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The Decade for Innovation in Education

By: Anthony Kim on January 1st, 2020

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The Decade for Innovation in Education

Innovative Leadership  |  Teams & Culture

What is the definition of innovation? It turns out that most people can’t agree. I’m not surprised! It’s one of those words we use so much, but we rarely pause to think about what it really means. Now that I’ve read over 100 different definitions of “innovation,” I’m going to lean on this one: 

“Creativity is thinking of something new. Innovation is the implementation of something new.”

- Paul Sloane

Why did I decide to go with this definition? I like this concept of separating out thinking of an idea vs. implementing an idea. I’m going to go even further by saying that for me, an innovation is not an innovation if a) people don’t know about it, and b) it doesn’t change how people act or think. That’s right, you aren’t innovating if you just come up with an idea, you have to go about implementing it, and the innovation has to change the way others think or do things.

“Innovation = idea + implementation + change”

Innovations are all around us, changing our behaviors and the way we think. Voice assistants, artificial intelligence, virtual reality, social media, and life automation, all require us to develop new mental models. We have to utilize more sophisticated decision-making skills to keep up with the simple decisions already being made for us by these technologies. These innovations are shifting our own values and belief systems. Consider how our phones now need to tell us we are using them too much. What we are addicted to also agrees that it’s an addiction! So we have to come up with new lifestyles like “digital minimalism”.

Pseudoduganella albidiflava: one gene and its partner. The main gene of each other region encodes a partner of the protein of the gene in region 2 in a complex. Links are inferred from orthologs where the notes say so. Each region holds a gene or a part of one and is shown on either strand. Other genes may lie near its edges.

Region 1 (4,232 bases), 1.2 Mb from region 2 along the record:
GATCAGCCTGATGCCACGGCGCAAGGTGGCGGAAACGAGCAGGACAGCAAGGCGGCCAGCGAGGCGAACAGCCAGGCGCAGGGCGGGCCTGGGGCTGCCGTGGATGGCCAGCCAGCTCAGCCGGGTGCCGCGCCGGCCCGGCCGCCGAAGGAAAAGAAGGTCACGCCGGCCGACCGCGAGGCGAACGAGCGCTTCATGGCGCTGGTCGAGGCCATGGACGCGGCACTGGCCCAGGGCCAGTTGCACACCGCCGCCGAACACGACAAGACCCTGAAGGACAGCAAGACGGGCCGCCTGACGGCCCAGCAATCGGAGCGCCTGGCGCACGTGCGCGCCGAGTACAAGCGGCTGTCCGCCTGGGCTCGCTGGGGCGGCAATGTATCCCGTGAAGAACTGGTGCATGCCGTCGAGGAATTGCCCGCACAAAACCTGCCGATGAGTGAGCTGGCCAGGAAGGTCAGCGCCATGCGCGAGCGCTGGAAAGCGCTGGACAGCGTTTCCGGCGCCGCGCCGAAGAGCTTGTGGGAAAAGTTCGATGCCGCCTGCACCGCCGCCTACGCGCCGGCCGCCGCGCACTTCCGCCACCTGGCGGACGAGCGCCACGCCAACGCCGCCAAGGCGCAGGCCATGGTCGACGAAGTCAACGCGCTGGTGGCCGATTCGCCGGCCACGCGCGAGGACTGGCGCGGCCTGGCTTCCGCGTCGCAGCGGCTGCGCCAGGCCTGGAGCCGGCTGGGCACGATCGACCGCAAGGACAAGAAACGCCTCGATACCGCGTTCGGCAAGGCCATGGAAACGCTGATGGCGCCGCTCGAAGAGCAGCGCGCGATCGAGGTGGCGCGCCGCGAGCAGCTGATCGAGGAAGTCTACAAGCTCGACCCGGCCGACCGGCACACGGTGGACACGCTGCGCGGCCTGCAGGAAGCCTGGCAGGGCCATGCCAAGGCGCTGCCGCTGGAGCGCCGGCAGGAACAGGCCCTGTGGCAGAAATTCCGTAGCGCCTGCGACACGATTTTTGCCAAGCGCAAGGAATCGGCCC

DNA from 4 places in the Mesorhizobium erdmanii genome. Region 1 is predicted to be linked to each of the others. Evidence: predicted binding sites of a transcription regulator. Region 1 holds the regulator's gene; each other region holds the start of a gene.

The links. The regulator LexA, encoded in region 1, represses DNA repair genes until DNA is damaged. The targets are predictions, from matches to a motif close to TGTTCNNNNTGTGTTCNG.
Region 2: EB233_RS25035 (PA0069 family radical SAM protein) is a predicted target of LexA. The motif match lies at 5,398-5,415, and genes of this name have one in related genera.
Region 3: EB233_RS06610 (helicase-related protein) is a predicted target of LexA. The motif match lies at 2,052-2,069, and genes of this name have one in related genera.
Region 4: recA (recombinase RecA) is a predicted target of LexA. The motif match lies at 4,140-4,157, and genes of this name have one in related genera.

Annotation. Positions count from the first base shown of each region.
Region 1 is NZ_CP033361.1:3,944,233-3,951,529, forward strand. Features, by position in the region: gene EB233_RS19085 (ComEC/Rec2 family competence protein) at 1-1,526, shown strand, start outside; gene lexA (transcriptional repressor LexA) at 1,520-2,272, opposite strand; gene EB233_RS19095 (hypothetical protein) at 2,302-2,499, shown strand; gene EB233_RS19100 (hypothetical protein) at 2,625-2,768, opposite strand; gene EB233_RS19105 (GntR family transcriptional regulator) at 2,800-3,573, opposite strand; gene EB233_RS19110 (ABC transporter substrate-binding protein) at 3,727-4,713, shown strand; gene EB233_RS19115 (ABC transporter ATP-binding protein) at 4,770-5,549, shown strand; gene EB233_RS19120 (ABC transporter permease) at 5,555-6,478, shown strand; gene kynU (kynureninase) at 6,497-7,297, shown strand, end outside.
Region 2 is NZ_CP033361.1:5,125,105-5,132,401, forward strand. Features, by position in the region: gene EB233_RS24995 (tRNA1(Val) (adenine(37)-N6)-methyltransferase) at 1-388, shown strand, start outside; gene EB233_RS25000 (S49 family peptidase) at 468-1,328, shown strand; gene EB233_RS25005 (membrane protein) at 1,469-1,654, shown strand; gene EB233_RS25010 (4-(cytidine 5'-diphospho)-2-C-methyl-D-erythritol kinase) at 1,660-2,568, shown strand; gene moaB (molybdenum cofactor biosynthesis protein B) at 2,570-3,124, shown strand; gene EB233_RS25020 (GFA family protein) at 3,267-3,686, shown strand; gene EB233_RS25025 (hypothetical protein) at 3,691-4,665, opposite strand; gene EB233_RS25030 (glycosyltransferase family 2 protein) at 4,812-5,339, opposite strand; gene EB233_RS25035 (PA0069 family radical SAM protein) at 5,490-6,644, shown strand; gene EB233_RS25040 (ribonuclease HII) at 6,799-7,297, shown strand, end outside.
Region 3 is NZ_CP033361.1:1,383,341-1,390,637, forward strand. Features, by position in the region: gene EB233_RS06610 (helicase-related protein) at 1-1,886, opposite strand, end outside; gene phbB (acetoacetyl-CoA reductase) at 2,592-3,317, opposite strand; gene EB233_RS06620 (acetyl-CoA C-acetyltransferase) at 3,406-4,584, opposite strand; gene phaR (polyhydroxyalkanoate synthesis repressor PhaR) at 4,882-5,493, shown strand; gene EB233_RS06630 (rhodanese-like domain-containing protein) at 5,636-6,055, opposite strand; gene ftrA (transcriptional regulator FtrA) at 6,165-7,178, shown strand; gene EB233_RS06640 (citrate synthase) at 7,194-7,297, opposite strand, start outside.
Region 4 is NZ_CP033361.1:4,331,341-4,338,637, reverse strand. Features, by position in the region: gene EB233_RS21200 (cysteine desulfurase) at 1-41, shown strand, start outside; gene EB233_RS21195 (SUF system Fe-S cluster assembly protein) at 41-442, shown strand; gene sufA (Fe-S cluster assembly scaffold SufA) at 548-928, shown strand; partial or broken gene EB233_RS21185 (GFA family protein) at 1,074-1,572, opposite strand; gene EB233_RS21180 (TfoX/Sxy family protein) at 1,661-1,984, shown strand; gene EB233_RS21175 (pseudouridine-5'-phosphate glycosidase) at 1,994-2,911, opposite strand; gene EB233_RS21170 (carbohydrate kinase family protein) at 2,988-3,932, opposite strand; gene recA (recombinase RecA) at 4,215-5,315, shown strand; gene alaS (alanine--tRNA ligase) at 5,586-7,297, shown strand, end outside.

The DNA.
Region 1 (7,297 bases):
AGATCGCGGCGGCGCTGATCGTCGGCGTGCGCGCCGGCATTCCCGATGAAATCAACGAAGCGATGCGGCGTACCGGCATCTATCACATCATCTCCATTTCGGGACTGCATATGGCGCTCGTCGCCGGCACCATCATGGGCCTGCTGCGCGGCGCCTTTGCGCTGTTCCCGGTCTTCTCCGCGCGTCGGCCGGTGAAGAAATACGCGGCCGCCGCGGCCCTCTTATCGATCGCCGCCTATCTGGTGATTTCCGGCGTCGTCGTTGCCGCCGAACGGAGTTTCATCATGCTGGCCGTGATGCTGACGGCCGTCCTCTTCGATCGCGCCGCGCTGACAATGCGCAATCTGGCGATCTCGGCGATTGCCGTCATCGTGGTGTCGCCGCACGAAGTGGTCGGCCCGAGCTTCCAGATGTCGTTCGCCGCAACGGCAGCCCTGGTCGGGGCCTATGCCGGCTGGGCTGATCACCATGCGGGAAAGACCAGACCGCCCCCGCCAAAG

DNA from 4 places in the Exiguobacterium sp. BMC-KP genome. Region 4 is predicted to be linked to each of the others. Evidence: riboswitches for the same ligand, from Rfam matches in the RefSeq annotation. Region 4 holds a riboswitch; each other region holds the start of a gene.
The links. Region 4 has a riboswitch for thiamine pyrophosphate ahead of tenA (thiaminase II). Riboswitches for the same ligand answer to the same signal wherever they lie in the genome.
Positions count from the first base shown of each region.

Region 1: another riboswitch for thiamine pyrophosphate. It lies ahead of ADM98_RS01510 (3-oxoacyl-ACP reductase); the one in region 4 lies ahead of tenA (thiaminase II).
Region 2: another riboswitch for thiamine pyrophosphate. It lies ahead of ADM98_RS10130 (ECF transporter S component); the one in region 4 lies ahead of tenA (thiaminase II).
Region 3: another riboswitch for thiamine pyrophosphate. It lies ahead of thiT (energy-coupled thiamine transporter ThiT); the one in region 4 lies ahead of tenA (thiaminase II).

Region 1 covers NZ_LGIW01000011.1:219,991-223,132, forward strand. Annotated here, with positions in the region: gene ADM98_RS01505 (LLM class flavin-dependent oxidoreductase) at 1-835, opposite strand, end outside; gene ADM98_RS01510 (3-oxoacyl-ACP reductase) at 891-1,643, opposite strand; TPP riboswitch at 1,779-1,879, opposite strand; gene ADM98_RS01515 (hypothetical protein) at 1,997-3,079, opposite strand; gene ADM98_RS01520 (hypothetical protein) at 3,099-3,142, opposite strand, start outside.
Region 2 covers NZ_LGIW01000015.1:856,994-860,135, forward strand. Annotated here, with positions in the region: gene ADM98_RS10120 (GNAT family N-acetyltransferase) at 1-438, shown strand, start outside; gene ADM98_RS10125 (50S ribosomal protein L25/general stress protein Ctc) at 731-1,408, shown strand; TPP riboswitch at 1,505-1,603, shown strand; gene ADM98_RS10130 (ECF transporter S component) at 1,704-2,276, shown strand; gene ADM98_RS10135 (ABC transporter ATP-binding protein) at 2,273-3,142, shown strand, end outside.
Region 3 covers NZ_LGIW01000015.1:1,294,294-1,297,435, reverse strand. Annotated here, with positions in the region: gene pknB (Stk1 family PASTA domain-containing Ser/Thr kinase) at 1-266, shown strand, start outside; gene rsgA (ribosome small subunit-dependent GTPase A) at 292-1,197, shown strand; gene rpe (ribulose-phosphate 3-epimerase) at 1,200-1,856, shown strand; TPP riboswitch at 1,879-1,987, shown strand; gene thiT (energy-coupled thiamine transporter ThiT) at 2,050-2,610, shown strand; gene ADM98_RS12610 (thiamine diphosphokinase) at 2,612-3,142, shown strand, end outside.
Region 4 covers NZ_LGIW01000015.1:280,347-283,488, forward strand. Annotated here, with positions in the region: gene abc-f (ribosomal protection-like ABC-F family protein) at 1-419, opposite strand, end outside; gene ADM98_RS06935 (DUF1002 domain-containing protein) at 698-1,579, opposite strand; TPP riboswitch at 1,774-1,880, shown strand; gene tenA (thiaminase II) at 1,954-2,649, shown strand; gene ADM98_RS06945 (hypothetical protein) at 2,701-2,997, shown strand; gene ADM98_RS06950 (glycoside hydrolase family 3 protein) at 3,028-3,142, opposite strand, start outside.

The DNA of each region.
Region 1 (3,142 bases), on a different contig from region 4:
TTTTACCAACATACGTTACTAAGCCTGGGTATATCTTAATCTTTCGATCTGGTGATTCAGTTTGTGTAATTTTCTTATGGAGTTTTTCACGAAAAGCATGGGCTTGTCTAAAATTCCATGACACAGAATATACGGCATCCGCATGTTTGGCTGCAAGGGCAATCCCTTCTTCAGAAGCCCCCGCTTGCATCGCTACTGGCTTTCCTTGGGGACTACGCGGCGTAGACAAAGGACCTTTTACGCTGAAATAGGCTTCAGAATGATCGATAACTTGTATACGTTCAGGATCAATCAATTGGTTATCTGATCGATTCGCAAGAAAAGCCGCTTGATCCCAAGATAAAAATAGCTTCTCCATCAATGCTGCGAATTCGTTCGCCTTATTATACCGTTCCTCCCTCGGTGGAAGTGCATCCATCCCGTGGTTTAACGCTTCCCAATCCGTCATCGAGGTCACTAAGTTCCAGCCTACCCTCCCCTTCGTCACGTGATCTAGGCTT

I see changes in other industries and markets that will influence and change our students and our next generation of educators. We are approaching a critical chasm in education and we need to decide if we will go down the slope or build a bridge to cross it. This chasm is the gap between the rate of change in technology and the profile of future generations versus our current systems and procedures to transfer knowledge – otherwise defined as our education system. Either we need to better respond to the needs of our educators and students, or new systems will begin to displace the current system. By the time we recognize it, it will be too late. Like life-changing innovations in other sectors, the system of transferring knowledge needs to move from a lagging indicator to a leading one. 

Predictions and hopes for 2020

  1. YouTube will replace and disrupt conferences. Take a look at TED Talks. Less than 1,000 people attend the live TED Talk and less than 100 people attend each live TEDx. Yet, Sir Ken Robinson’s TED Talk has over 63,000,000 views and Brene Brown’s TEDxHouston Talk has over 45,000,000 views. With the consolidation of conferences, reduction of travel budgets, and access to quality content online, more people will rely on online experiences.
  2. Influenced by people, not brands. A trend in sports is the shift of fans following individual players versus teams. More fans are engaging with individual players due to their interactions with them on social media. Social media has changed how we relate to influence. In the past, brands marketed to us. Now individuals have a greater impact on brand credibility. We will see this trend in education as well.  George Couros has over 266,000 Twitter followers, compared to McGraw Hill which has 55,000 and Pearson PLC which has 13,000.